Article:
Well, I'm certainly no journalist and I've never written an editorial, but I'm quite good at having opinions. A trip to the Pokemon Center recently got me thinking back on the old phenomenon that was Pokemon, and I felt the need to write about it (and to avoid reading about Japanese history like I've been doing for the last five hours).
Before I begin, I just want to remind that I'm no expert on Pokemon and I'm not responsible for any inaccurately relayed information! I'm not citing sources! Agree or disagree with anything I say - that's fine! I wrote this for my own amusement and it's meant to be informative as well as humorous as well as nostalgic! So just enjoy it for whatever it is!
So I did a post a while back about going to the Pokemon Center in Hamamatsucho. A couple days ago, Ashley and I returned to the Pokemon Center in part because there was a Charizard special, in part because the Pokemon Center is awesome, and in part because we're still total dorks after all these years.
Now, there's all sorts of things that make the Pokemon Center great. For one thing, do you know how happy people look in there? You've got children who are exploding with excitement as they run around shopping for merchandise of their favorites critters, you've got parents with lists of toys, happy simply because they're about to make their kid's life, and then you've got people like me n' Ashley who are brimming with joy because our whole childhood is magically displayed before us and ripe for the shopping.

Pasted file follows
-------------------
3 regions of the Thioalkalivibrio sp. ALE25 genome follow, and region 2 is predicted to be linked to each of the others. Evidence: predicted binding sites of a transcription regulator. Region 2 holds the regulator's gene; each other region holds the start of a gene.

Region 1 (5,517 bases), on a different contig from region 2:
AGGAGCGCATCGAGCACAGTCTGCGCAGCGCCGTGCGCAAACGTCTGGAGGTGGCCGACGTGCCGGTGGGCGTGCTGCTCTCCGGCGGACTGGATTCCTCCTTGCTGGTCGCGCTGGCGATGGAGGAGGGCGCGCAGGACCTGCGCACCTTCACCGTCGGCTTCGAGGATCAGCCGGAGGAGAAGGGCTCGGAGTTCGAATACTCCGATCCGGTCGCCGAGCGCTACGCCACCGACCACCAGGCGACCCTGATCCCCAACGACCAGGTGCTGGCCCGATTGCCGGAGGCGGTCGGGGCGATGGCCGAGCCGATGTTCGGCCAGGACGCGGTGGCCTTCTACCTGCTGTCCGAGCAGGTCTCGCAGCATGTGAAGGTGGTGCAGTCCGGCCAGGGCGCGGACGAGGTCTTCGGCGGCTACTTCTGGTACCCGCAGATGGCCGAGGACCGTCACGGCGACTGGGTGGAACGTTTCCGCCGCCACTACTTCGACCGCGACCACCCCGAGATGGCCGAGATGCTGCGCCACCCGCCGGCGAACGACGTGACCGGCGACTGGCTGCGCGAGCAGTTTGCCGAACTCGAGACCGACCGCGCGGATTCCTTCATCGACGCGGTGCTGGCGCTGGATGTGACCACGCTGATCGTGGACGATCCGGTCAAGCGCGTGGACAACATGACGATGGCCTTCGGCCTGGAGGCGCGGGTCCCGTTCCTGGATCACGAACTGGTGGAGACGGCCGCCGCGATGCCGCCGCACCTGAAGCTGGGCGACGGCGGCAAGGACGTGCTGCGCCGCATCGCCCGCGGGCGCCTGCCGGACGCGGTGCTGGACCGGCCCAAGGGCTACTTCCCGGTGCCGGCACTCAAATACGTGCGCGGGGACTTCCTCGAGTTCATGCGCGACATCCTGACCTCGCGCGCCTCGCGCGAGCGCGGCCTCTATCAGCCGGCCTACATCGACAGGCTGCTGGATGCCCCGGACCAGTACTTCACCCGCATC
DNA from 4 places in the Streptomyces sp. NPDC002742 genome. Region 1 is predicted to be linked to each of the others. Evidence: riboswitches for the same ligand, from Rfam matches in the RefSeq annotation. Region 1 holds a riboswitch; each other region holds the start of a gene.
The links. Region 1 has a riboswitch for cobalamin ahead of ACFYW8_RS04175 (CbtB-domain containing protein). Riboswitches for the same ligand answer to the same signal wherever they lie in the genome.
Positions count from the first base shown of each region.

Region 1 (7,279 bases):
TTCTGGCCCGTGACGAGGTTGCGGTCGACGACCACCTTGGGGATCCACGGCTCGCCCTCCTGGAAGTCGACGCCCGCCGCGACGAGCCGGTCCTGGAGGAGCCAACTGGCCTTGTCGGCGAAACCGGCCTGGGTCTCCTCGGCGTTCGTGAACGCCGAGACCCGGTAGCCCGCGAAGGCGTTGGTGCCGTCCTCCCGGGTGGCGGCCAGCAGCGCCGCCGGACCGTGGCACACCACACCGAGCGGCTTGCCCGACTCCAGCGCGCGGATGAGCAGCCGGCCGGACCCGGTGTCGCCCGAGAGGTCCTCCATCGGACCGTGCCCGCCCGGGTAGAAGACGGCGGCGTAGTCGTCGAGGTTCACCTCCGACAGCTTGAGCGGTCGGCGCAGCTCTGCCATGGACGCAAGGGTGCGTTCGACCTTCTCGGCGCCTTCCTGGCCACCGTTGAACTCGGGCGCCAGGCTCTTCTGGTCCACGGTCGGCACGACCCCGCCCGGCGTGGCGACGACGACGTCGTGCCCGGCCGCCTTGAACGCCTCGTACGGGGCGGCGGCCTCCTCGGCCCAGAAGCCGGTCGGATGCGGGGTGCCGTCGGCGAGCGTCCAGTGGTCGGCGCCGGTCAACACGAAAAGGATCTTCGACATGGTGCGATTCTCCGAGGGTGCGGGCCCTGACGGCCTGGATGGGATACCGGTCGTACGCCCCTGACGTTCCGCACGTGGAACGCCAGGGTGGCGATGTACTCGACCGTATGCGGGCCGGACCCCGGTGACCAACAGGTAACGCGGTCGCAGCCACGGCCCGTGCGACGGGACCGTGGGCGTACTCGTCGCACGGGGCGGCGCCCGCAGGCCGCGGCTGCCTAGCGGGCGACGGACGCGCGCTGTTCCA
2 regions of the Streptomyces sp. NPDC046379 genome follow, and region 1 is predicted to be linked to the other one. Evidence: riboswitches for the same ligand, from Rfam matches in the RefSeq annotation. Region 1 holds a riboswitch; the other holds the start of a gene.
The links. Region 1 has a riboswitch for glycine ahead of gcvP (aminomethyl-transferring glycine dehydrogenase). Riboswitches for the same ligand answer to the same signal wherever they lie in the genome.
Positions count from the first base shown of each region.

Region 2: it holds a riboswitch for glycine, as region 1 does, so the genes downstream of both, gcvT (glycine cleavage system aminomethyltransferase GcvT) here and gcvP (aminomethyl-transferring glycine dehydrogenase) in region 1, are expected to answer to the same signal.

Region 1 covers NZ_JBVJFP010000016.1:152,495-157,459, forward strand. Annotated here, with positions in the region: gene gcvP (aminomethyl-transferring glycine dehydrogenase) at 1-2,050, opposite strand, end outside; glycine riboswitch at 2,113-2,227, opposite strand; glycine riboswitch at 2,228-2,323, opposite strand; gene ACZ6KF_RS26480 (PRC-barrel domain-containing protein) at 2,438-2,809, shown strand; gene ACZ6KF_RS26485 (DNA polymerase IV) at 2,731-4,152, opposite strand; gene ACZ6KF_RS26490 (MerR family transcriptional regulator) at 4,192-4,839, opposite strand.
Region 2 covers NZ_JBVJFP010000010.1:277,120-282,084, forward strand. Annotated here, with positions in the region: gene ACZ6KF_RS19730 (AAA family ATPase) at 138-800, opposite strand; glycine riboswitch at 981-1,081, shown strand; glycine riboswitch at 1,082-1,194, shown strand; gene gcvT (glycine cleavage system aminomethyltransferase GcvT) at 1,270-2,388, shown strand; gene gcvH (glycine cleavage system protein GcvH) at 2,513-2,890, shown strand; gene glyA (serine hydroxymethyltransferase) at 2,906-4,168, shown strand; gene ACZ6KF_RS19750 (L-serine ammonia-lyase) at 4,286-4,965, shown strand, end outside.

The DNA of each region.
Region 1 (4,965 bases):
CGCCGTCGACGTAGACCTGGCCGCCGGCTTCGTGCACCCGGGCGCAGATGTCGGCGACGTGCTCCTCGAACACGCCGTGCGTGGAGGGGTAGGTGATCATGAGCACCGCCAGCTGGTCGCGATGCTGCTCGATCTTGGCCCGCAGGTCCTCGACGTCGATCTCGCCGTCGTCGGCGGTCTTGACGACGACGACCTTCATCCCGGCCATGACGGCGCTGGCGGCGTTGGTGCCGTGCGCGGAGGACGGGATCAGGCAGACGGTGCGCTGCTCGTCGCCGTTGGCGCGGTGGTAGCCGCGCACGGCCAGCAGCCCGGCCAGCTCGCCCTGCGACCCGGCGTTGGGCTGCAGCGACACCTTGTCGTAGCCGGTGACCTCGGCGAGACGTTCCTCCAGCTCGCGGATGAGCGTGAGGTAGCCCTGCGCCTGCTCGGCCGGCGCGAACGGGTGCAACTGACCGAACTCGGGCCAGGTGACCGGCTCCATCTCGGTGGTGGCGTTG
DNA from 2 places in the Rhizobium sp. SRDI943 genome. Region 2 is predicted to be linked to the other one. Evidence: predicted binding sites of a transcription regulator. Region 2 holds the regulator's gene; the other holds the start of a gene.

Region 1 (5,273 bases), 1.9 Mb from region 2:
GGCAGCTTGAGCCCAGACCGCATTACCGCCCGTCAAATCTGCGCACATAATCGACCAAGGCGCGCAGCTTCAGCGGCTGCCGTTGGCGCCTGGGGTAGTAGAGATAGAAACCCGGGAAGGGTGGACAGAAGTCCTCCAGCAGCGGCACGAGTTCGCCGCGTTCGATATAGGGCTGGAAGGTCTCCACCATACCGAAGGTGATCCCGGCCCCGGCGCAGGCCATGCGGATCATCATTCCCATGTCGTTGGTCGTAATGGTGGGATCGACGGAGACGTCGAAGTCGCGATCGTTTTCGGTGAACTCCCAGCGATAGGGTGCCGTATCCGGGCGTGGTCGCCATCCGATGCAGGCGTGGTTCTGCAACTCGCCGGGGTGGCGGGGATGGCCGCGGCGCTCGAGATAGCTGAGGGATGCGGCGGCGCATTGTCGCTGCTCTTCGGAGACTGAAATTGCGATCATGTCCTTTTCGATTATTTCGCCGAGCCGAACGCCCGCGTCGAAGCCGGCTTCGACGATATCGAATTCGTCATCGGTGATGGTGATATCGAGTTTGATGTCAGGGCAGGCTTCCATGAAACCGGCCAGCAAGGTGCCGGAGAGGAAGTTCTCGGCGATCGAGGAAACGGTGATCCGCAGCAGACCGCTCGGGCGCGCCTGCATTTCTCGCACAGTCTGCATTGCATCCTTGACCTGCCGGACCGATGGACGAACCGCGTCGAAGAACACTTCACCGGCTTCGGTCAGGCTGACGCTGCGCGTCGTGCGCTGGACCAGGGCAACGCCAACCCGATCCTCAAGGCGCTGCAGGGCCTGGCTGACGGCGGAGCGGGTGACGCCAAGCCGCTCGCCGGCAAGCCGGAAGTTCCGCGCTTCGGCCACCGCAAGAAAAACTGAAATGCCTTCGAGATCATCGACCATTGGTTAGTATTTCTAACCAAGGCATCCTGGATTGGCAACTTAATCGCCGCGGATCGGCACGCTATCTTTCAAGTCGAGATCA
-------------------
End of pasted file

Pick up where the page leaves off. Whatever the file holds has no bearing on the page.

For many people of my generation, Pokemon is something you don't entirely grow out of. However, in America, Pokemon was marketed as something strictly for children. You enjoyed it, and then you grew up. In Japan, Pokemon survives well into adulthood and the fad has hardly died down, compared to its near-death in America.
But do you know why that is? Well, here's the thing with Pokemon. Pokemon was a great idea because it had something for everyone. Pokemon could be cute, scary, fun, powerful, smart, dumb, friend, or foe. There were soft, fluffy, adorable Pokemon for the girls and tough, fierce, powerful Pokemon for the boys. There were silly Pokemon like Slowpoke, or serious Pokemon like Charizard. There were Pokemon who were known to be friendly and Pokemon who were known to be hazards. In other words, whoever you were, there was a Pokemon for you. Now, the error in judgment made in the West was to assume that this sort of thing would only appeal to children. As seen above, Pokemon had more to offer than just silly games and fluffy animals, so why this marketing strategy? The Japanese were able to see right from the start that Pokemon could maintain a much wider age-range if marketed to its full potential.